Bible (and science) to the rescue

Read Bible (and science) to the rescue

What’s more scientific than your pocket calculator, more colourful than an explosion of fireworks, and able to teach the Bible to a room full of children in a single morning? It’s Bible Woman!

Known more commonly by her alter ego Michelle Lucas, Bible Woman currently serves at St Philip’s, Caringbah alongside her compatriot Gospel Guy (aka Ian Naylor). The heroic ministry at the church was begun by Daniel Smith, Ms Lucas’ predecessor as Bible Man. The passing of the mantle, like the arc of many a good Bible story, was a story of redemption.

“Daniel was the first to don the cape, but he’s since pursued other ministry elsewhere, so I decided I’d better step in along with my sidekick Gospel Guy,” Ms Lucas says. “I was actually originally there as a villain – that was how he was training me to replace him – but then, of course, I switched sides and continued as Bible Woman.”

Not only do Bible Woman and Gospel Guy help to teach the Bible, they often incorporate science experiments to draw on Ms Lucas’ twin careers as a chemical engineer and science teacher.

Sergeant Selfish, Bible Woman and Gospel Guy“I’ve always had a passion for chemistry and engineering – I spent about 15 years working in the petrochemical industry,” Ms Lucas says. “I’ve transitioned into teaching mostly for a new challenge, but also teaching in a Christian school opens new and different opportunities from a mission perspective.

“Obviously you can evangelise wherever you are but teaching has been very encouraging, being able to teach science in a Christian way, rather than just looking at the cold hard facts. Being able to pray with kids before exams and things is fantastic.”

A typical appearance by Bible Woman and Gospel Guy is fairly similar to the kids’ talk of many churches, with the added flair of brightly coloured capes and a scientific miracle, all pointing to God’s glory in creation and the Bible.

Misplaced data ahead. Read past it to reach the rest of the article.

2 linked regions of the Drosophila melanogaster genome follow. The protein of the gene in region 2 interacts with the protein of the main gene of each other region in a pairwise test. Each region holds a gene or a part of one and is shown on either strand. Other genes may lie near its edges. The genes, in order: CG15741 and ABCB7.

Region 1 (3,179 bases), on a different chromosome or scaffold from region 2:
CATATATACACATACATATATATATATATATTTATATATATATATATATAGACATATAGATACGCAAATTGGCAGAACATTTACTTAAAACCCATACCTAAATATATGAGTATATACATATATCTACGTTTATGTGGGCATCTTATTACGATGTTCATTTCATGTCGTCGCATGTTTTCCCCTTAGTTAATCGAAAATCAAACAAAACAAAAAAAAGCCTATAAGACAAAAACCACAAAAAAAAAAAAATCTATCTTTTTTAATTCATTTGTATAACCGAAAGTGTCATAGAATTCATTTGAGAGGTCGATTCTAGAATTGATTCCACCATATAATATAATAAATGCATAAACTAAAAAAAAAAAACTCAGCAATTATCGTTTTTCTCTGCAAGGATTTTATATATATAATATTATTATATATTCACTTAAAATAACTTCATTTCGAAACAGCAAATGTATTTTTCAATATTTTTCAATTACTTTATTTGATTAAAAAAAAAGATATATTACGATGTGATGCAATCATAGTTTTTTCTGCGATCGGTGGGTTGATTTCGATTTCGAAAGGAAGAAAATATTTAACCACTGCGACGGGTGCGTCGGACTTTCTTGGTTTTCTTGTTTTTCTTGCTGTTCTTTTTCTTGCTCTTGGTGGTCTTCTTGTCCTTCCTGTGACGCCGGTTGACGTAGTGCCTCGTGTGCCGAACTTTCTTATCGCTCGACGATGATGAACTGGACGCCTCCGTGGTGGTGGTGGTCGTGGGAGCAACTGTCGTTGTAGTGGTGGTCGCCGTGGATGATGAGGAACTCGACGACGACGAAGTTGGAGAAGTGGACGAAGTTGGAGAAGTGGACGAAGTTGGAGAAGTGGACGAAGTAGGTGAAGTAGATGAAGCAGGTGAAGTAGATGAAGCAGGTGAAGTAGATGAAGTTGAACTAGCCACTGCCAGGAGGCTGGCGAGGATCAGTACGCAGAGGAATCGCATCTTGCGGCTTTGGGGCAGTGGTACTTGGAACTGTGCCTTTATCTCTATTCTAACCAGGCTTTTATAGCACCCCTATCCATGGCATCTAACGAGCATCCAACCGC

“It’s fairly skit-based,” Ms Lucas says. “We have our own theme music with the kids gathered at the front; we zoom in with our capes to have some fun and share with them the memory verse for the week.

“We integrate some basic science activities as well so recently, for the feeding of the 5000, we were aiming to convey the idea that you can get a lot from a little... We did the elephant toothpaste experiment with potassium permanganate, where you have a big result from a small chemical reaction. The aim is always to illustrate biblical truths while showing kids that science is interesting and fun.”

For Ms Lucas, the integration of science with ministry, particularly ministry to children and young people, is important in a world that often pits the faith and science against each other.

“I think one of the biggest myths is that Christianity and science are in opposition,” she says. “We are told to worship in spirit and truth, to renew our minds, and so I think our faith shouldn’t be blind but centred on knowledge and critical thinking. It’s important we pursue the truth and knowledge of Christ, and also I think we model that to young people, because otherwise we’re creating barriers to people wanting to pursue those avenues for entering a relationship with Christ.”

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